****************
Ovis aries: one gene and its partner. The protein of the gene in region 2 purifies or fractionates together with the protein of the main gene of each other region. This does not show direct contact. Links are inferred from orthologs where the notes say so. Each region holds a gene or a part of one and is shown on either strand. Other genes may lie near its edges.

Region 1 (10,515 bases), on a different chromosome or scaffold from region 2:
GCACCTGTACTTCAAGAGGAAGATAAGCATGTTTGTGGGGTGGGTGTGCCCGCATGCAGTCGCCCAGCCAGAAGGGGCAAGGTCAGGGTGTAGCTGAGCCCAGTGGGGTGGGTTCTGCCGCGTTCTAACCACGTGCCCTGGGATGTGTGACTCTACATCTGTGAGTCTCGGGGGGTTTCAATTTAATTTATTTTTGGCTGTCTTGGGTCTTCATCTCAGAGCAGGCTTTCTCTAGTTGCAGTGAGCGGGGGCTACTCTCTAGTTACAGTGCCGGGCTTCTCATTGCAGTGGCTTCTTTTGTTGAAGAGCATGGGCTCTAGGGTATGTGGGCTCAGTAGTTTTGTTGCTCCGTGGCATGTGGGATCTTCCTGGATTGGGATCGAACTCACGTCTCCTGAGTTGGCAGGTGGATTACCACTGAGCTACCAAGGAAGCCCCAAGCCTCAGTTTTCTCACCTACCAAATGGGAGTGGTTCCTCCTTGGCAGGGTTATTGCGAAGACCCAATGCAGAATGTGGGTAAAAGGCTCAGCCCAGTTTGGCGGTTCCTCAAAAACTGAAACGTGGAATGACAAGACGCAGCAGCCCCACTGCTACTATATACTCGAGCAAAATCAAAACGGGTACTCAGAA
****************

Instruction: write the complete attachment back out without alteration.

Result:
Ovis aries: one gene and its partner. The protein of the gene in region 2 purifies or fractionates together with the protein of the main gene of each other region. This does not show direct contact. Links are inferred from orthologs where the notes say so. Each region holds a gene or a part of one and is shown on either strand. Other genes may lie near its edges.

Region 1 (10,515 bases), on a different chromosome or scaffold from region 2:
GCACCTGTACTTCAAGAGGAAGATAAGCATGTTTGTGGGGTGGGTGTGCCCGCATGCAGTCGCCCAGCCAGAAGGGGCAAGGTCAGGGTGTAGCTGAGCCCAGTGGGGTGGGTTCTGCCGCGTTCTAACCACGTGCCCTGGGATGTGTGACTCTACATCTGTGAGTCTCGGGGGGTTTCAATTTAATTTATTTTTGGCTGTCTTGGGTCTTCATCTCAGAGCAGGCTTTCTCTAGTTGCAGTGAGCGGGGGCTACTCTCTAGTTACAGTGCCGGGCTTCTCATTGCAGTGGCTTCTTTTGTTGAAGAGCATGGGCTCTAGGGTATGTGGGCTCAGTAGTTTTGTTGCTCCGTGGCATGTGGGATCTTCCTGGATTGGGATCGAACTCACGTCTCCTGAGTTGGCAGGTGGATTACCACTGAGCTACCAAGGAAGCCCCAAGCCTCAGTTTTCTCACCTACCAAATGGGAGTGGTTCCTCCTTGGCAGGGTTATTGCGAAGACCCAATGCAGAATGTGGGTAAAAGGCTCAGCCCAGTTTGGCGGTTCCTCAAAAACTGAAACGTGGAATGACAAGACGCAGCAGCCCCACTGCTACTATATACTCGAGCAAAATCAAAACGGGTACTCAGAA